I sat down with my friend, mentor, and CPA Mitchell Baldridge. Mitchell is a CPA in Texas, a small business planner, and the founder of recostseg.com. In short, he spends a lot of his time thinking about how to save people in taxes. He has 150 clients in his firm, primarily big clients like small business owners, real estate syndicators, and other wealthy individuals with complex tax situations. He knows that it doesn’t matter how much money you make, it’s about how much you get to keep.
There are two types of CPAs I’ve run into in my life: those that fight for the IRS, and those that fight for you. I’ve fired CPAs because they act like they want to maximize my tax payments, whereas Mitchell helps me find every edge in the tax code that we can find. He’s not afraid of getting audited, because everything we do is compliant. But he’s fighting tooth and nail to minimize my tax payment in the right way. Taxes are a business decision, and you can use tax-advantaged strategies as a lever in your business to push the ball forward.
The first tax strategy that real estate investors can use to their advantage is bonus depreciation, it is a tax-saving machine. When you buy a property, the IRS assigns a useful life of 39 years (for commercial property), meaning that you can deduct 1/39th of the total property value (excluding land) each year over the course of the property’s life. But our tax code doesn’t apply a 39-year lifespan to every component of the property; things like landscaping, HVAC, flooring, light fixtures, windows, etc. all have their own useful life and can be depreciated faster than 39 years.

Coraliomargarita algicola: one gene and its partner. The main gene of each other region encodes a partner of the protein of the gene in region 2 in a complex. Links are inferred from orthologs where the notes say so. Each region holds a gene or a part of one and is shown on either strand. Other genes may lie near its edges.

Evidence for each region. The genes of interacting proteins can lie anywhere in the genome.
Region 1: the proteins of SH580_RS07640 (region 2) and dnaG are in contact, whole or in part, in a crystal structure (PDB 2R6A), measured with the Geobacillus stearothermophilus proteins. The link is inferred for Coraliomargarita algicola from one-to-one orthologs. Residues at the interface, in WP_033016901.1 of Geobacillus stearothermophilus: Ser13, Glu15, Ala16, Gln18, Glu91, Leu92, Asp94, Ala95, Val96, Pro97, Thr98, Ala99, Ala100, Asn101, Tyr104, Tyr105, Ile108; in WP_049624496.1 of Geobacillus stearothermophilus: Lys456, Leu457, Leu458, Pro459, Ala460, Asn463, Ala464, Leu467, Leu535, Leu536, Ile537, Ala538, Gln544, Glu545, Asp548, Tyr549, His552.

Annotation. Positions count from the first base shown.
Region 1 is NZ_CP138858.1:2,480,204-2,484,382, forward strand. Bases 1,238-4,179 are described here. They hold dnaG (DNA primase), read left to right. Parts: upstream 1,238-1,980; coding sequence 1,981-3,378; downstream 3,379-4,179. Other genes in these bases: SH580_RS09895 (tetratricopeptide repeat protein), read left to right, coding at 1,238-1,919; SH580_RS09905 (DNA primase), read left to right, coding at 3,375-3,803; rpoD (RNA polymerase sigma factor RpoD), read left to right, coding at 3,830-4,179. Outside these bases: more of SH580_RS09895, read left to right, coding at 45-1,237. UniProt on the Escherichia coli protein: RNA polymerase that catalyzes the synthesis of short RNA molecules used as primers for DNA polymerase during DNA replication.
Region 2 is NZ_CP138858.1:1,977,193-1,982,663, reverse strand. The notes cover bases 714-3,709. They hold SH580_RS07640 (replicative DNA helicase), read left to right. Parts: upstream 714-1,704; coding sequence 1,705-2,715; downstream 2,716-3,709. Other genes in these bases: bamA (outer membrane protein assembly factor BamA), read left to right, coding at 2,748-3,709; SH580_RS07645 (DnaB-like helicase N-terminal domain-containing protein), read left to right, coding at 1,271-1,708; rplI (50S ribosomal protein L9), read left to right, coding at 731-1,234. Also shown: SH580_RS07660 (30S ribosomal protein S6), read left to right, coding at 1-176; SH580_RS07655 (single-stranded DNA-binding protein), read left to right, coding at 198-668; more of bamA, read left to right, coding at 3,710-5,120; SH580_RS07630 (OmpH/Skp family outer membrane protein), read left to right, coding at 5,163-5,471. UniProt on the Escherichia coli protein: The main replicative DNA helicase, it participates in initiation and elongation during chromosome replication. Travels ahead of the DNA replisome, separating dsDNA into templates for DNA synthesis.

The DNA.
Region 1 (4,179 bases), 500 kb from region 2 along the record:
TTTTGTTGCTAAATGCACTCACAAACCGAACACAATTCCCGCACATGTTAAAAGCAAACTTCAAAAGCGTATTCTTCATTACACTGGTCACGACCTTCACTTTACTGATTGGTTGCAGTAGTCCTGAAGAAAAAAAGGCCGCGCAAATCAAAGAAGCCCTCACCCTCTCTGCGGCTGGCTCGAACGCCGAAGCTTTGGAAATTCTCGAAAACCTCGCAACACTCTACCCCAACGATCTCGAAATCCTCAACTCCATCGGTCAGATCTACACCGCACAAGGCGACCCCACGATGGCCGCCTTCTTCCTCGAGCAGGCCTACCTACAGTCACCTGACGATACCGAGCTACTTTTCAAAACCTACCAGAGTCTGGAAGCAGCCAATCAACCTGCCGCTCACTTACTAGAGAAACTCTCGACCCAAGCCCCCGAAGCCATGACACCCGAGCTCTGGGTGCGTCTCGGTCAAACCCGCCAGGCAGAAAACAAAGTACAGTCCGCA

So the first step to maximize your depreciation strategy is to perform a cost segregation study. This is when an outside firm, like RE Cost Seg, will come to your property and break down the value and lifespan of each component. Of your $1M property, the windows may be worth $10K with a useful life of 7 years, the HVAC may be worth $35K with a 10-year life, and so on. Cost segregation breaks your building down into component pieces, assigns a tax code and lifespan to everything in the building, and then gives you a new depreciation schedule based on these components. The beauty of this is that it allows you to frontload your depreciation, and therefore your tax savings.
After getting a cost segregation study done, bonus depreciation allows you to take all the property components with a useful life of under 15 years and write off their value in year 1. This is the ultimate acceleration of the depreciation curve. And as of 2017, the latest tax code allows used properties to be eligible for bonus depreciation, which opened up this savings strategy to a ton of more people.
In 2021 I bought $50M of storage and $12.5M of that (25%) was eligible for bonus depreciation. On top of that, only $20M of the purchase price was in equity. This means we put $20M of cash down on these purchases and got a $12.5M tax deduction in year 1! That tax deduction frees us up to take on more deals, and therefore more tax savings, in the years to come.
It’s important to note that this is a tax deferral, rather than pure savings. You’re pushing your tax liability into the future, kicking the can down the road. But that means this is an interest-free loan from the government for years, and you won’t have to pay those taxes for decades. In the worst-case scenario, you’ll pay back what you saved but it will be 5 or 7 years later. But it’s easier to make that payment when you just got liquidity from a sale, not when you’ve just put your cash into a property.